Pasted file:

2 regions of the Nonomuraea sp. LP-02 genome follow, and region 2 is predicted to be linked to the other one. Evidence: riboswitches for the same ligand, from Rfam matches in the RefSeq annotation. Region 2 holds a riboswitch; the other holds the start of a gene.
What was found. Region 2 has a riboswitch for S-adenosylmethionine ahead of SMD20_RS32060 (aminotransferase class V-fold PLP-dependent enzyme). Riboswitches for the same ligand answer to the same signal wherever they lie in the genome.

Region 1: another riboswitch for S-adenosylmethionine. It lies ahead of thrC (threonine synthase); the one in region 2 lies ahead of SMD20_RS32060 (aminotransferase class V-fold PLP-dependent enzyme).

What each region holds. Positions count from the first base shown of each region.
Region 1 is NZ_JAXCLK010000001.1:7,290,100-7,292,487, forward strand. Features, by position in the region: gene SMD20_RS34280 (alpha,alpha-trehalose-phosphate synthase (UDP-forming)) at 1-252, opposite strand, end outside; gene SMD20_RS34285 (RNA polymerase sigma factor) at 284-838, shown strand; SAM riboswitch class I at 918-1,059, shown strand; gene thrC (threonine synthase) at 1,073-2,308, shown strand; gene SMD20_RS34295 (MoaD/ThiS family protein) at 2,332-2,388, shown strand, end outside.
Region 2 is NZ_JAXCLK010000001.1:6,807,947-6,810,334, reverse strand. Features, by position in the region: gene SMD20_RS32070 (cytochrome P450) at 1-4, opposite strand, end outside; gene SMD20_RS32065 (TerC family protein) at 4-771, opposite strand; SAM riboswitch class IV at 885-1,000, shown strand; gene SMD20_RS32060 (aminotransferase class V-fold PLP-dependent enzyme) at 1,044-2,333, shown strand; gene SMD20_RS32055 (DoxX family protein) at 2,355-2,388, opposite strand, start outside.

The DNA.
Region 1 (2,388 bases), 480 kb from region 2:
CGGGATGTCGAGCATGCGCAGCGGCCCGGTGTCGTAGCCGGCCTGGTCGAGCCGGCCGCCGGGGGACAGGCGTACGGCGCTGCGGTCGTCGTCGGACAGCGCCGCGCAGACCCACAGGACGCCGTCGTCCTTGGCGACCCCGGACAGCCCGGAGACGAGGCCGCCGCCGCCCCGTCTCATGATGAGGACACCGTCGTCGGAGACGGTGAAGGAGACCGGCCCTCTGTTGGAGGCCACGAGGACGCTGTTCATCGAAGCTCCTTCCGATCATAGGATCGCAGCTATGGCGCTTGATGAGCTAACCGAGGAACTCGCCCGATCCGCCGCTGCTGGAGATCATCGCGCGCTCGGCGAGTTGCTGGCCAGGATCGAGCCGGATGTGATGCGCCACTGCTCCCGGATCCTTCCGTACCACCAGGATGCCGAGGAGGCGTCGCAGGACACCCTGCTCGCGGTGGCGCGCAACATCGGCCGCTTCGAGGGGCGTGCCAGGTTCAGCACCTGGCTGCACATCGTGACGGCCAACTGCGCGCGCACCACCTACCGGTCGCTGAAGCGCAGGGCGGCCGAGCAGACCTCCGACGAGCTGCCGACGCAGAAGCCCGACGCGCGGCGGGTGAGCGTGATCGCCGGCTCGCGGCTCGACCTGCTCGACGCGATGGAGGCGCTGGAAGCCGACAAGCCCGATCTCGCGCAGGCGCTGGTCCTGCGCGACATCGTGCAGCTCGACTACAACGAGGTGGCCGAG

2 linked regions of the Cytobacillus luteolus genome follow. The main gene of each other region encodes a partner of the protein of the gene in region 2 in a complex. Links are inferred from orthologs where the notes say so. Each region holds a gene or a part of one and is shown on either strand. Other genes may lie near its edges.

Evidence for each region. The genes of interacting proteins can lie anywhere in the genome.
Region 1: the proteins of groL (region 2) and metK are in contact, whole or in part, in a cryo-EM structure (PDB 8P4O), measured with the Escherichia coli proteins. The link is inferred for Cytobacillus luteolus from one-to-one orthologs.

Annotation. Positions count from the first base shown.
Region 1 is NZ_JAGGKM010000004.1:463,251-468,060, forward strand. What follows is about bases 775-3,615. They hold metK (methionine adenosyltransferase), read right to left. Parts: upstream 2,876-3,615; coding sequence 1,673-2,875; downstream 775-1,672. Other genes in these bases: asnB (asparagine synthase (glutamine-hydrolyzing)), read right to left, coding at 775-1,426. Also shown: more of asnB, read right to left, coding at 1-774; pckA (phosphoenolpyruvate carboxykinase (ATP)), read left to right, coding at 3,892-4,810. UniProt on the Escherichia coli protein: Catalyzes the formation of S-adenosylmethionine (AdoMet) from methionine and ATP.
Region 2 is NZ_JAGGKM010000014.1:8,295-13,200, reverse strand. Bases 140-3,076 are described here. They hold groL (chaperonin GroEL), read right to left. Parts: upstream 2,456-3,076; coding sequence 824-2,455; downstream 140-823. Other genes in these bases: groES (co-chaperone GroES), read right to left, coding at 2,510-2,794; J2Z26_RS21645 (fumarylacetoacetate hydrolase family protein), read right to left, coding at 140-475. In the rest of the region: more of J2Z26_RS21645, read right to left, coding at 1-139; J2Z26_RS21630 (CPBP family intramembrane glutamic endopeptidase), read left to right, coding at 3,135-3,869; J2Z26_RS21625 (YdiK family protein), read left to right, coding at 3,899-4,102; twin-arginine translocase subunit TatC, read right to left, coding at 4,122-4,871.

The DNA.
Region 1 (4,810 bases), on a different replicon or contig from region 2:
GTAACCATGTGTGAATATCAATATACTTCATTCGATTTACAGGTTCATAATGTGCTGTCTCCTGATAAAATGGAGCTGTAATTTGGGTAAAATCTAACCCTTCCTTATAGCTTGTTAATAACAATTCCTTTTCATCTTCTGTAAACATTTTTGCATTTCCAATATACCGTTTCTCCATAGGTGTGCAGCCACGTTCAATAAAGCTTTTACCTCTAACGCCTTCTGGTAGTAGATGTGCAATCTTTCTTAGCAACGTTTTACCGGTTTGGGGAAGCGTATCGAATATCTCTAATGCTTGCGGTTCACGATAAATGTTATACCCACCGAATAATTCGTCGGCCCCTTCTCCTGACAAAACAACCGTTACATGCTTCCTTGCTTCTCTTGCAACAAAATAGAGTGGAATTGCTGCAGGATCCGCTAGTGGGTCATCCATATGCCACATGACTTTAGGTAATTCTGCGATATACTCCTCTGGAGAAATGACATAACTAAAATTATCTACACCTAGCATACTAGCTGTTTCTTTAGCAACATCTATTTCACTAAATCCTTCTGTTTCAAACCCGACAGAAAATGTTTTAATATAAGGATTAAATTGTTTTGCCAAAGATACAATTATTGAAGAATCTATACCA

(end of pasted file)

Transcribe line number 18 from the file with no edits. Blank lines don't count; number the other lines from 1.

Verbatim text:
GTAACCATGTGTGAATATCAATATACTTCATTCGATTTACAGGTTCATAATGTGCTGTCTCCTGATAAAATGGAGCTGTAATTTGGGTAAAATCTAACCCTTCCTTATAGCTTGTTAATAACAATTCCTTTTCATCTTCTGTAAACATTTTTGCATTTCCAATATACCGTTTCTCCATAGGTGTGCAGCCACGTTCAATAAAGCTTTTACCTCTAACGCCTTCTGGTAGTAGATGTGCAATCTTTCTTAGCAACGTTTTACCGGTTTGGGGAAGCGTATCGAATATCTCTAATGCTTGCGGTTCACGATAAATGTTATACCCACCGAATAATTCGTCGGCCCCTTCTCCTGACAAAACAACCGTTACATGCTTCCTTGCTTCTCTTGCAACAAAATAGAGTGGAATTGCTGCAGGATCCGCTAGTGGGTCATCCATATGCCACATGACTTTAGGTAATTCTGCGATATACTCCTCTGGAGAAATGACATAACTAAAATTATCTACACCTAGCATACTAGCTGTTTCTTTAGCAACATCTATTTCACTAAATCCTTCTGTTTCAAACCCGACAGAAAATGTTTTAATATAAGGATTAAATTGTTTTGCCAAAGATACAATTATTGAAGAATCTATACCA